Graphics-wise, the simple fact that the game uses 3D acceleration doesn't give it enough justice - many games use 3D ineffectively and don't use the full power of it. Descent 3, however, does an amazing job of it. The visuals are well-balanced, not overly bland and not excessively extravagant and foreshadowing the gameplay - they are just right. While the laser blasts could have been a bit more refined, other than that everything looks quite polished. Models of all the robots look quite good, colored lighting is abundant, and on the outside levels the sky looks quite impressive, too. As well, should you find yourself wishing for more graphics detail, have a look at the graphics menu - you can adjust the complexity of the visuals. Interestingly enough, the 'High' detail option doesn't max out the detail. The sliders used for adjusting the complexity aren't even halfway on High, but with good reason: set to the maximum, at 800x600 my Voodoo 2 on a Celeron366 was somewhat lagging. But the graphics do visibly improve: when objects get hit, particle streams emit from them (supposedly signifying an outflow of parts or debris, but which are, on a closer examination, nothing but simple blue streaks which are identical for all objects, whether robots or turrets. But they do look cool). As another somewhat useless but cool effect, when you turn fast on outside levels, the stars become lines, sort of if you were to take a long-exposure photo of the night sky with a film camera.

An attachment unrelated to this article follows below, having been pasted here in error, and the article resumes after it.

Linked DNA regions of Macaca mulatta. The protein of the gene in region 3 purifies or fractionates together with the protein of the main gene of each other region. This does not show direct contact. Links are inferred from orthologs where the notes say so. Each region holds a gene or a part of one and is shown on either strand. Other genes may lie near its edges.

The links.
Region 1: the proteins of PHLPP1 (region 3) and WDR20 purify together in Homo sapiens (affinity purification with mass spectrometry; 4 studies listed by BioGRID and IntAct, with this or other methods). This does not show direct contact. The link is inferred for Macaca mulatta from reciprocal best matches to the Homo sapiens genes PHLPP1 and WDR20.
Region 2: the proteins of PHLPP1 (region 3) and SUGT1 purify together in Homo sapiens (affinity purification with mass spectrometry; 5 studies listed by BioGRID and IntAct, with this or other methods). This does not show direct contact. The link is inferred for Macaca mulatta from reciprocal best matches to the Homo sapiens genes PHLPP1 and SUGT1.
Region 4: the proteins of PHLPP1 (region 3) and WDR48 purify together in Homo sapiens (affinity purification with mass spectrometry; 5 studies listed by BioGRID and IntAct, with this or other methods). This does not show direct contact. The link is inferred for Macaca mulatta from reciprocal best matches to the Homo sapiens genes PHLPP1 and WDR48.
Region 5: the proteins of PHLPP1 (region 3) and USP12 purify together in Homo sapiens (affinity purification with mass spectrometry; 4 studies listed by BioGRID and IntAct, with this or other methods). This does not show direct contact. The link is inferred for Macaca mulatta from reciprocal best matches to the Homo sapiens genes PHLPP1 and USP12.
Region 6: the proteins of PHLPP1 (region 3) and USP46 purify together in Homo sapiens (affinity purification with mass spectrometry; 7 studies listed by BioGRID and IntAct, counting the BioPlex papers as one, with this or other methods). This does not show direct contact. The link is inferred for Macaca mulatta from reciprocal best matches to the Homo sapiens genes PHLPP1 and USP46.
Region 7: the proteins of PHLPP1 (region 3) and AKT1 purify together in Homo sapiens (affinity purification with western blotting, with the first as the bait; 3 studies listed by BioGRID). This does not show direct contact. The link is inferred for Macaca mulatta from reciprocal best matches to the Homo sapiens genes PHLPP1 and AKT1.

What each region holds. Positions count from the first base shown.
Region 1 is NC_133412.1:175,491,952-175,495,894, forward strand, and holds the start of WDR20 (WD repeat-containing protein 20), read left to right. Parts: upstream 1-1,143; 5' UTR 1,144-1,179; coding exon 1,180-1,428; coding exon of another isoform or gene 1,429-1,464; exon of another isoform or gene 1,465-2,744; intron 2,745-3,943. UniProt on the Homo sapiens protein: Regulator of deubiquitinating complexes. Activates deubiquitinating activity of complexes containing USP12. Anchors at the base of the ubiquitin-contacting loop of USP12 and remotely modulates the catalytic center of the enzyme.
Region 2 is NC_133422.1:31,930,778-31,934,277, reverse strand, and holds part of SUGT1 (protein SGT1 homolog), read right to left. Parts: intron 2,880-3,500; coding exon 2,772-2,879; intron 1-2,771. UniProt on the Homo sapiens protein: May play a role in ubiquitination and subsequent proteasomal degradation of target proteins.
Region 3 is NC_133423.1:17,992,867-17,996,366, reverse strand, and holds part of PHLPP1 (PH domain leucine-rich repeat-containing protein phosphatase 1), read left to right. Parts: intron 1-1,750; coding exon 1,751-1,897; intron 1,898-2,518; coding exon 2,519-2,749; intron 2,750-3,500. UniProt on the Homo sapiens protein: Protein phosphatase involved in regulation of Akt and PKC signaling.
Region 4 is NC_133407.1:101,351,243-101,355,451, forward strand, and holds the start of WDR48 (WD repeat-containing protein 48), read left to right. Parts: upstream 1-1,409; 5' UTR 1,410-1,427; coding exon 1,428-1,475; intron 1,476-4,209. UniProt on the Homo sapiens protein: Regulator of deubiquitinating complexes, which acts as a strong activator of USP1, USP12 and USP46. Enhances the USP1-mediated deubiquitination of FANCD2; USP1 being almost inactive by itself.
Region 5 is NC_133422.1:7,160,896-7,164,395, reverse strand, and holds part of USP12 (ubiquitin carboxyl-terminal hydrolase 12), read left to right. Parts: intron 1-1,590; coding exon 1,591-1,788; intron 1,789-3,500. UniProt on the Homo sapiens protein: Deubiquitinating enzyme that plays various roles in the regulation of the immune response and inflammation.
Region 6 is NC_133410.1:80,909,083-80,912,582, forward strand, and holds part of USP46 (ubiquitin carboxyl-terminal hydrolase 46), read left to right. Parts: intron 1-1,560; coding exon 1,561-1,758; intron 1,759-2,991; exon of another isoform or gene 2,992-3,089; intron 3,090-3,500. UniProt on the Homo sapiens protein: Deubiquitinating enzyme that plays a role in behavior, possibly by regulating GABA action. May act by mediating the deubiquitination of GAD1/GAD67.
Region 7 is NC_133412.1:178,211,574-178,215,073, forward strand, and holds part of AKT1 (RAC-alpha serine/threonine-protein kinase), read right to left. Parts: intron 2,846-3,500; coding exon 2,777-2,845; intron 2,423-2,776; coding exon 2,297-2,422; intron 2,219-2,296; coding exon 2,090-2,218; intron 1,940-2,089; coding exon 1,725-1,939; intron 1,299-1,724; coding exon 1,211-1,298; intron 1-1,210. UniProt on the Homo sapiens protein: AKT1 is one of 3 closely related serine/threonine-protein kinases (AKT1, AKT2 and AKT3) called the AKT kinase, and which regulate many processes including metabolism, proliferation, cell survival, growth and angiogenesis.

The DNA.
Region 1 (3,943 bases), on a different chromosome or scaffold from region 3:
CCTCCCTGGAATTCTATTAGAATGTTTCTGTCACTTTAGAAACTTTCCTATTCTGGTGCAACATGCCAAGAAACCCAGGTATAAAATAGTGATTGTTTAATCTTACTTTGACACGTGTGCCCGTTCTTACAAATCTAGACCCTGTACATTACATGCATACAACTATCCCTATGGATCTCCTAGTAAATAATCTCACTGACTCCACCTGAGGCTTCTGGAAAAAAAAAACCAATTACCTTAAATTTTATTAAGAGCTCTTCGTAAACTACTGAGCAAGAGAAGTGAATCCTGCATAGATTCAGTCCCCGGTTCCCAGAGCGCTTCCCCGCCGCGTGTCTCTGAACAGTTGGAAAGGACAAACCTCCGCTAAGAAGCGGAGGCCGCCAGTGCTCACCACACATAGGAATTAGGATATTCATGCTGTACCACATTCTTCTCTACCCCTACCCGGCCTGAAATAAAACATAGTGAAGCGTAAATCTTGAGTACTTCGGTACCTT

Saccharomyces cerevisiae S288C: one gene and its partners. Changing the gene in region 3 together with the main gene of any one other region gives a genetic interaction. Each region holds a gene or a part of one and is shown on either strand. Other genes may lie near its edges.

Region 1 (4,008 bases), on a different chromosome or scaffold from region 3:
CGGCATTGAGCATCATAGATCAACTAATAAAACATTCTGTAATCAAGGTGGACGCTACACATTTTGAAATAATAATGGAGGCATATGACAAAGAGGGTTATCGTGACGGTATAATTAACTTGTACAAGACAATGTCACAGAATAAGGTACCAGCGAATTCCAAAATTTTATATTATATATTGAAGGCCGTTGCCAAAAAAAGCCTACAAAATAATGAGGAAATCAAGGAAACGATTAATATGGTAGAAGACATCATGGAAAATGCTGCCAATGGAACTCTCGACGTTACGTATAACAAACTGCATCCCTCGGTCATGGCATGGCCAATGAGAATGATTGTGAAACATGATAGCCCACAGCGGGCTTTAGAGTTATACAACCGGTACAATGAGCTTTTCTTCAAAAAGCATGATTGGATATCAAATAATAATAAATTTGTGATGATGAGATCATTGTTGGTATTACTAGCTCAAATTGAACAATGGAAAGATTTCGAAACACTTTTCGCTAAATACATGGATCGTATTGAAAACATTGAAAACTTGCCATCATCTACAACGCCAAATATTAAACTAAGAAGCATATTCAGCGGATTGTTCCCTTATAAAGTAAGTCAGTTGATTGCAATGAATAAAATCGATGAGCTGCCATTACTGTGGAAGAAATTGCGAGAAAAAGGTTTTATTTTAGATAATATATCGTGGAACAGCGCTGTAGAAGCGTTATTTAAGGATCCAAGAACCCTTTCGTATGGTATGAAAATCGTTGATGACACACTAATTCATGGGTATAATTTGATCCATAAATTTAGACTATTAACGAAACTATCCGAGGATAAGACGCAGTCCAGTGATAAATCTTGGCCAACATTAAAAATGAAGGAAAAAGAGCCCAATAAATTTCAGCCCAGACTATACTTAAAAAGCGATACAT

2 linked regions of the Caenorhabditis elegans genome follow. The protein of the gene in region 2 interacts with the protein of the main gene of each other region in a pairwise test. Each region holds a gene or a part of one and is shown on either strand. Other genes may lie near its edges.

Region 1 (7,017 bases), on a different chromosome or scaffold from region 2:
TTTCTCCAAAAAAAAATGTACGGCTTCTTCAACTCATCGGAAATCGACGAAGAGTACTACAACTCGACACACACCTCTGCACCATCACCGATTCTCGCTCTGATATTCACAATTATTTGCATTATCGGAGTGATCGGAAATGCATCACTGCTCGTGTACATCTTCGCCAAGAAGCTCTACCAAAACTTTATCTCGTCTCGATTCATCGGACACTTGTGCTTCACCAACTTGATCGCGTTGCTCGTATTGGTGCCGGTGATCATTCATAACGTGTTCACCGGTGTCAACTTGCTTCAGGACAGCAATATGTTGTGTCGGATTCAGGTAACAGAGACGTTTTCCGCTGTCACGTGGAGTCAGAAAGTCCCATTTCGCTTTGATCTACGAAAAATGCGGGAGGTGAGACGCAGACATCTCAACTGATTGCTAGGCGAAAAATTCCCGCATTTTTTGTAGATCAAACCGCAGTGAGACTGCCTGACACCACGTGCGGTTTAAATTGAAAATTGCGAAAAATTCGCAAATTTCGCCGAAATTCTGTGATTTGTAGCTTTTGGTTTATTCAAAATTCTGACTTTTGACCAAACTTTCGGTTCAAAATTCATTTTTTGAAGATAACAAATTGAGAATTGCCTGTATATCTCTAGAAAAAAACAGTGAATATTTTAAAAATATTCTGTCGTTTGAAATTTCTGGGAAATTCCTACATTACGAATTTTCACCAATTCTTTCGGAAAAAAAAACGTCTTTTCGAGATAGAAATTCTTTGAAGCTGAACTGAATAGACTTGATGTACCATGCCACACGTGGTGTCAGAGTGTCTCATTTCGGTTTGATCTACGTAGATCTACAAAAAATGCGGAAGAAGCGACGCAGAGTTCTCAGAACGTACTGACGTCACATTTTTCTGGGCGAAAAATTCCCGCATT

The controls are an important part of Descent. Unlike the first-person shooter universe, where your movement is mostly along two planes, with an occasional jump, Descent is very different in that movement can be done along these two planes, i.e. left-right and forward-back, but you can also move in a third plane, i.e. up-down, as well as rotate around three axis - lateral, longitudinal and dorsoventral, or, in simpler terms, you can turn left-right, up-down and spin (though don't say "Let's try spinning - that's a good trick." - please). Which makes controlling the ship fairly non-straightforward, but you get used to it. Having had no joystick for the first Descent (and having one, but not using one for Descent 2) was probably one of the reasons I never appreciated it much. You HAVE to use a joystick for this game, and, much as I dislike saying it, I would suggest a Microsoft one for its Z axis (twisting the stick). I find that feature quite annoying in other games, especially ones where ultimate precision is needed - but for Descent, spinning any other way would be a nightmare.